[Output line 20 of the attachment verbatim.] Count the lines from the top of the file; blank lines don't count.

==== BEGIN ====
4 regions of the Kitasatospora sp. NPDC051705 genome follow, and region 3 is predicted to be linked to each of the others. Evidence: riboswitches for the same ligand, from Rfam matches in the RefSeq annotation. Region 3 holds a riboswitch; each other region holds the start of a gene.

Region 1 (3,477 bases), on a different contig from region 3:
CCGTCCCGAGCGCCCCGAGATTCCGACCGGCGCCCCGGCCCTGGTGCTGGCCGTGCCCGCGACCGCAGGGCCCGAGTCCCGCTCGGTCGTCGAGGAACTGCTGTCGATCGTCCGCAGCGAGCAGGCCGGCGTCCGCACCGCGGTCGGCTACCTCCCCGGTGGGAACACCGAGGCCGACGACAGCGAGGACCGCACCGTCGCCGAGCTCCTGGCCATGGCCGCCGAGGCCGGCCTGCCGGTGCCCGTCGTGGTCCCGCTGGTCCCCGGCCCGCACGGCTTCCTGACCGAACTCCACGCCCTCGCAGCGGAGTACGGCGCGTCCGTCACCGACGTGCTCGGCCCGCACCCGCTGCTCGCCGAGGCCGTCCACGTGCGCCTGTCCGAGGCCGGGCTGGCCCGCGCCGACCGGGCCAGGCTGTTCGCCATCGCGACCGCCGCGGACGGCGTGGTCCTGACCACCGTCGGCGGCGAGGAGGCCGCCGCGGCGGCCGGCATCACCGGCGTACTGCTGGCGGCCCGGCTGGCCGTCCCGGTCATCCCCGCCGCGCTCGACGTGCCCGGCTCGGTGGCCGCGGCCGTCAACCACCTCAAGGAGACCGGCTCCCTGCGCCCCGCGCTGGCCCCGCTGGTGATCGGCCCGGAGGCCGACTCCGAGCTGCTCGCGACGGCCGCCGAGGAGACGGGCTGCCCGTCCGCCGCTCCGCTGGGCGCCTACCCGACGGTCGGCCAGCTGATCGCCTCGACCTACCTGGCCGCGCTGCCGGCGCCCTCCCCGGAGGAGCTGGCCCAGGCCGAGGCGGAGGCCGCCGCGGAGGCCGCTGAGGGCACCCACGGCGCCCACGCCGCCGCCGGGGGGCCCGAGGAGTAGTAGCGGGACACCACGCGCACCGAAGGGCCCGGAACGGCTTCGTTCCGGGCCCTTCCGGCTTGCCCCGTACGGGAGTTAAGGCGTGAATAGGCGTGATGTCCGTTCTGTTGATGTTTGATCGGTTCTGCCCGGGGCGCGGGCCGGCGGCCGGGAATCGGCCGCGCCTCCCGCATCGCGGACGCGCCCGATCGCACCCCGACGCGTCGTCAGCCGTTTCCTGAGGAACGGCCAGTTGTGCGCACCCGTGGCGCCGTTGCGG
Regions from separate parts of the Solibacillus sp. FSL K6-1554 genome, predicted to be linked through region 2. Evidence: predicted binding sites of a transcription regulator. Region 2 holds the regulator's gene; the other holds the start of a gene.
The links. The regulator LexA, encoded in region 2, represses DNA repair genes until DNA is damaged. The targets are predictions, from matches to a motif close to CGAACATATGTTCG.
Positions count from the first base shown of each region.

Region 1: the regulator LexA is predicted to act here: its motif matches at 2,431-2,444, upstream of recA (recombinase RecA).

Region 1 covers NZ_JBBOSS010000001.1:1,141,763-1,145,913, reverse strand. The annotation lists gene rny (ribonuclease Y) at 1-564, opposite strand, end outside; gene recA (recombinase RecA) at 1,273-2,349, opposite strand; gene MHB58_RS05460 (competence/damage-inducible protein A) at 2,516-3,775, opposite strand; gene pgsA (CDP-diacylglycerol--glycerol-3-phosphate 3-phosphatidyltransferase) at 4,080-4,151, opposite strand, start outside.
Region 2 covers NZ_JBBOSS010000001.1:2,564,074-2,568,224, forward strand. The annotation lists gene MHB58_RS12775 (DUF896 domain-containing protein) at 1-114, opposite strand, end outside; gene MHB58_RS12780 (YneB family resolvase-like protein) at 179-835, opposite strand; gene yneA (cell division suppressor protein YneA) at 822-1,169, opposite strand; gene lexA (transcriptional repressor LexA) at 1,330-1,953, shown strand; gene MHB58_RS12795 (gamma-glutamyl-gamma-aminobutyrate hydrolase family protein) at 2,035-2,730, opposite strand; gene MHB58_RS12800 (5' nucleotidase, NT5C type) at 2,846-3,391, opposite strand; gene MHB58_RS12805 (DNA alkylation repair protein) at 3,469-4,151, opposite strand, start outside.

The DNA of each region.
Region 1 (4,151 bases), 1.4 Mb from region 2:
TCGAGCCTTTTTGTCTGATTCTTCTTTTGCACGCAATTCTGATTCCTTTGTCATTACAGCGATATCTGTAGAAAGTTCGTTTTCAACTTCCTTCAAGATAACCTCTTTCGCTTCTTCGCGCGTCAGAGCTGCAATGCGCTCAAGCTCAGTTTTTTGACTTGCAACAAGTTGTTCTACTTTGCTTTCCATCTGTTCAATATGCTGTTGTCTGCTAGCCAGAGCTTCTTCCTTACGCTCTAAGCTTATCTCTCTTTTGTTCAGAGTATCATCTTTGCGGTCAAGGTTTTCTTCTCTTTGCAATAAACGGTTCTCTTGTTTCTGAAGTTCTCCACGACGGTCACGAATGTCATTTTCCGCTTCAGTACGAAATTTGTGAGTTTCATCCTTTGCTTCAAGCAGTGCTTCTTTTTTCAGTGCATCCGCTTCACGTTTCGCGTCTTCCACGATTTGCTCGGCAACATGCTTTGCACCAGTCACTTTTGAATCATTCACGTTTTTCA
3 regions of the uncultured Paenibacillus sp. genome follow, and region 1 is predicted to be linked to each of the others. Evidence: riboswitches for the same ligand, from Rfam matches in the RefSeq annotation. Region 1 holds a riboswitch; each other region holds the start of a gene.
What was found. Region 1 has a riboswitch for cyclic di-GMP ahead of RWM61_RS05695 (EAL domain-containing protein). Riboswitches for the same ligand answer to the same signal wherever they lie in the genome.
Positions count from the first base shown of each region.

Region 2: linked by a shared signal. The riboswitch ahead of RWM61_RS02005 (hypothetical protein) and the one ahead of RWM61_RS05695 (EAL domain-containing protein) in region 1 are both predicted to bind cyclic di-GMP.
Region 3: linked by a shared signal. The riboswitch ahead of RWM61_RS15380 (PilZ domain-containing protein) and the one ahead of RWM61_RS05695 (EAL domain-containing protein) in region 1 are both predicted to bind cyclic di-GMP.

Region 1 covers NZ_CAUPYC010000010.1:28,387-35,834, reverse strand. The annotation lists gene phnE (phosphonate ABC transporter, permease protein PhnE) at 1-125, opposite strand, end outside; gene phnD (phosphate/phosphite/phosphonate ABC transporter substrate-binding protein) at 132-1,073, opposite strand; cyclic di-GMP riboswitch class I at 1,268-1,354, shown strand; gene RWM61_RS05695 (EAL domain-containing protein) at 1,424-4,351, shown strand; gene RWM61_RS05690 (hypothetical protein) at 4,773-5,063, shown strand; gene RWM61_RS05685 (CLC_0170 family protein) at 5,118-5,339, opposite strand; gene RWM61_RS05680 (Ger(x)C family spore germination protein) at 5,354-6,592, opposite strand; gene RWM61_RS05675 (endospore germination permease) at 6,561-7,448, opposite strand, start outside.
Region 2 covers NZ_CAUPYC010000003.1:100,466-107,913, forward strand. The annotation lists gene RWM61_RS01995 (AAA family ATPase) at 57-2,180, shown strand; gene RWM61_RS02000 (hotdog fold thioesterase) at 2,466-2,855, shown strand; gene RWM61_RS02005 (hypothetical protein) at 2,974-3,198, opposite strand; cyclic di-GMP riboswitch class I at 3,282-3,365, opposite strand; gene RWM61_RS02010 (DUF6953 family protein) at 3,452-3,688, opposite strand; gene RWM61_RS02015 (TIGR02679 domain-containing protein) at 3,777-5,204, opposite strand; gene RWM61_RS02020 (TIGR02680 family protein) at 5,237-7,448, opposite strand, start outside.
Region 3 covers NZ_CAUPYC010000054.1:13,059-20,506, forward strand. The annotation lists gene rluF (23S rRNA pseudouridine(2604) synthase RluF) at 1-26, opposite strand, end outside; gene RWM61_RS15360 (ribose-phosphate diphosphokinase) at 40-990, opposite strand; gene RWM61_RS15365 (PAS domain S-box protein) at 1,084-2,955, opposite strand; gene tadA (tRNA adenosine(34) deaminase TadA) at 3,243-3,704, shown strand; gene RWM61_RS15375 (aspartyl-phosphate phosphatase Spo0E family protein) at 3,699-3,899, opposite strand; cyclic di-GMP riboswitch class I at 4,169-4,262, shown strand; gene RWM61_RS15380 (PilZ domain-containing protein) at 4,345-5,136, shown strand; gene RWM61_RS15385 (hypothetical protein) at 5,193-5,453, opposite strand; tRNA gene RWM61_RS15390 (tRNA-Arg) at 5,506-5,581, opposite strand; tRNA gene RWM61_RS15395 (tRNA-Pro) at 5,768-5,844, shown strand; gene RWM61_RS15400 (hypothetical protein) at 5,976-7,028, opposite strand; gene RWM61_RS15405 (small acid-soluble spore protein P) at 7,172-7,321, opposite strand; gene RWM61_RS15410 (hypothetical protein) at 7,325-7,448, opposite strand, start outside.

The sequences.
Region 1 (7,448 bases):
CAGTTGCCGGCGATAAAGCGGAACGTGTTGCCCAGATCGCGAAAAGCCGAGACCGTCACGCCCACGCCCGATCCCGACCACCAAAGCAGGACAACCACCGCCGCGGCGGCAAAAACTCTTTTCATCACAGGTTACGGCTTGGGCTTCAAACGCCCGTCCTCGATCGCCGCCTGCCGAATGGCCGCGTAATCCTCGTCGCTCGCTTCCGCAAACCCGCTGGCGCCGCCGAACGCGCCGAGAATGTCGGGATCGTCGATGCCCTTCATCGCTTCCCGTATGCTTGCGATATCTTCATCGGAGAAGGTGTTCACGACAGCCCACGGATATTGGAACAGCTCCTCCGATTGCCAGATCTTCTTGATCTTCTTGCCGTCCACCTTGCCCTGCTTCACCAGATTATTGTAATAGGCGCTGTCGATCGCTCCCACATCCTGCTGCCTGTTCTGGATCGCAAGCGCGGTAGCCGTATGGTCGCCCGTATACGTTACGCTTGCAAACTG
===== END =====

Region 3 covers NZ_CAUPYC010000054.1:13,059-20,506, forward strand. The annotation lists gene rluF (23S rRNA pseudouridine(2604) synthase RluF) at 1-26, opposite strand, end outside; gene RWM61_RS15360 (ribose-phosphate diphosphokinase) at 40-990, opposite strand; gene RWM61_RS15365 (PAS domain S-box protein) at 1,084-2,955, opposite strand; gene tadA (tRNA adenosine(34) deaminase TadA) at 3,243-3,704, shown strand; gene RWM61_RS15375 (aspartyl-phosphate phosphatase Spo0E family protein) at 3,699-3,899, opposite strand; cyclic di-GMP riboswitch class I at 4,169-4,262, shown strand; gene RWM61_RS15380 (PilZ domain-containing protein) at 4,345-5,136, shown strand; gene RWM61_RS15385 (hypothetical protein) at 5,193-5,453, opposite strand; tRNA gene RWM61_RS15390 (tRNA-Arg) at 5,506-5,581, opposite strand; tRNA gene RWM61_RS15395 (tRNA-Pro) at 5,768-5,844, shown strand; gene RWM61_RS15400 (hypothetical protein) at 5,976-7,028, opposite strand; gene RWM61_RS15405 (small acid-soluble spore protein P) at 7,172-7,321, opposite strand; gene RWM61_RS15410 (hypothetical protein) at 7,325-7,448, opposite strand, start outside.